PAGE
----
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Licence to alter – no excuse for a breach of covenant

If you are considering making alterations to your flat or apartment, you must check what consents you need from the landlord to avoid breaching your lease. Lesley Brentnall, leasehold expert at Brady Solicitors explains.

If you purchase a leasehold property, your lease is likely to contain a covenant that requires you to seek the landlord’s permission for certain alterations and improvements. These can include fitting a wooden floor, installing windows, or making other structural alterations.

The extent of what constitutes a “structural alteration” may be unclear but, if in any doubt, it’s best to err on the side of caution and ensure consent is obtained before commencing work.

Consent can be achieved through applying for a Licence to Alter, a formal written document from your landlord, giving approval to the changes you wish to make to the property. Failure to secure a Licence to Alter will most likely result in a breach of the lease, with the ultimate and highly unwelcome risk of forfeiture of your lease.

If you wish to make a change to your property that requires a licence to alter, you must contact the landlord, give details of the proposed works and allow them a reasonable time to respond.

Where consent can’t be obtained, the burden of proof is on you, the leaseholder, to show that the landlord has ‘unreasonably withheld consent’. A lack of response or an unreasonable refusal from the landlord will usually mean you can proceed without breaching your lease.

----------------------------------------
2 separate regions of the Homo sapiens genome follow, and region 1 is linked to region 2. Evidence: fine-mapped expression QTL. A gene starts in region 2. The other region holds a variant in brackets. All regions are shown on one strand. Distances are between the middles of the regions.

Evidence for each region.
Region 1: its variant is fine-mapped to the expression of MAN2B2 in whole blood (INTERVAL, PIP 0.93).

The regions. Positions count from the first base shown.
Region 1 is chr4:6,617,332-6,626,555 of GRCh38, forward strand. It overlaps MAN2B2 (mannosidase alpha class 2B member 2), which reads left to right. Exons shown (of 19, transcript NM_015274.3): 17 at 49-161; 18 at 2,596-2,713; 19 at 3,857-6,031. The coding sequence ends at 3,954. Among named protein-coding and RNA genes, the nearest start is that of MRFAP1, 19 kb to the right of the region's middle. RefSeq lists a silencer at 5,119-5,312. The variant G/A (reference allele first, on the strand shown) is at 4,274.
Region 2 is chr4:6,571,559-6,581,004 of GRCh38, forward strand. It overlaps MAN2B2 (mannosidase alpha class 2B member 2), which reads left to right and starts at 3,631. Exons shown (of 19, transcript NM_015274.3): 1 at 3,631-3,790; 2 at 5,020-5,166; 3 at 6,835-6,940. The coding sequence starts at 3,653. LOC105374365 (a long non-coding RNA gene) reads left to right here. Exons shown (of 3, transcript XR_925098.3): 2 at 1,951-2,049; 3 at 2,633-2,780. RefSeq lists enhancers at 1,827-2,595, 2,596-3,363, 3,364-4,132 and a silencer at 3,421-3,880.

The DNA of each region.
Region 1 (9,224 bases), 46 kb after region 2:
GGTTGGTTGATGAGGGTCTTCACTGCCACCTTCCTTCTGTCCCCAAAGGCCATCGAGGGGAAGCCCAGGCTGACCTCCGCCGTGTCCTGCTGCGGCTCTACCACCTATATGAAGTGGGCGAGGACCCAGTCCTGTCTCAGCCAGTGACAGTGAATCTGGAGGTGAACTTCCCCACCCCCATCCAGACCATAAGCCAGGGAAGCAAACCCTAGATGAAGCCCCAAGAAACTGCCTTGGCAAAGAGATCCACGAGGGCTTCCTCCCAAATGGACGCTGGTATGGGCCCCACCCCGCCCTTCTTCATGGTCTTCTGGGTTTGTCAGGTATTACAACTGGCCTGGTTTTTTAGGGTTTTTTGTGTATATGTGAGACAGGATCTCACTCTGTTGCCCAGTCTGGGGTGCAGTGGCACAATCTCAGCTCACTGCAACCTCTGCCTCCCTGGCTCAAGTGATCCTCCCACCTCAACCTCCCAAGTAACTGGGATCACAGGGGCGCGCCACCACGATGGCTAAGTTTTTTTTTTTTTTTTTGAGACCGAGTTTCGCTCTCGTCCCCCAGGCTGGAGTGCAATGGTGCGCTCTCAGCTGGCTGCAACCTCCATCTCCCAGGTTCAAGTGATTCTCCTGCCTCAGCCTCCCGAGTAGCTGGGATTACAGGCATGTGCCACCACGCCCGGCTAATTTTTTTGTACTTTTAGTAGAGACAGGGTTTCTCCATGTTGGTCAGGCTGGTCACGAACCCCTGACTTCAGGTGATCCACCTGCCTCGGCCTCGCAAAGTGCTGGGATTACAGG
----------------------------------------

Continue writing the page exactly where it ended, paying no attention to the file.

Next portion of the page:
Being unable to contact the landlord is not sufficient however, as the leaseholder in the case of ‘Raja v Aviram’ unfortunately discovered:

Raja v Aviram – a case in point

This recent (February 2016) case concerned a replacement boiler that the leaseholder installed without the necessary consents from the landlord.

The boiler in Mr Aviram’s first floor flat had broken down. He called out a plumber, who advised that the pipework for the replacement boiler would need to run through the external walls, similarly to the existing boiler installation.

Under the terms of the lease, any work that involved cutting the external walls had to have the express consent of the landlord. The leaseholder attempted to find the landlord, Mr Raja but, when he failed to track him down, pressed ahead anyway with the boiler installation.

Mr Raja was alerted to the work when the installation caused some water damage to the ceiling of the flat below. This prompted him to bring a breach of lease claim against Mr Aviram and the case ended up in the First-tier Tribunal (FTT).

The FTT found that there had been no breach, however the landlord appealed and the decision was overturned.

The appeal judge found that the leaseholder had breached the lease, despite the existing cuts in the exterior wall from the old boiler; the difficulties in contacting the landlord; and the fact that the landlord said that he would have consented to the work, had he been asked…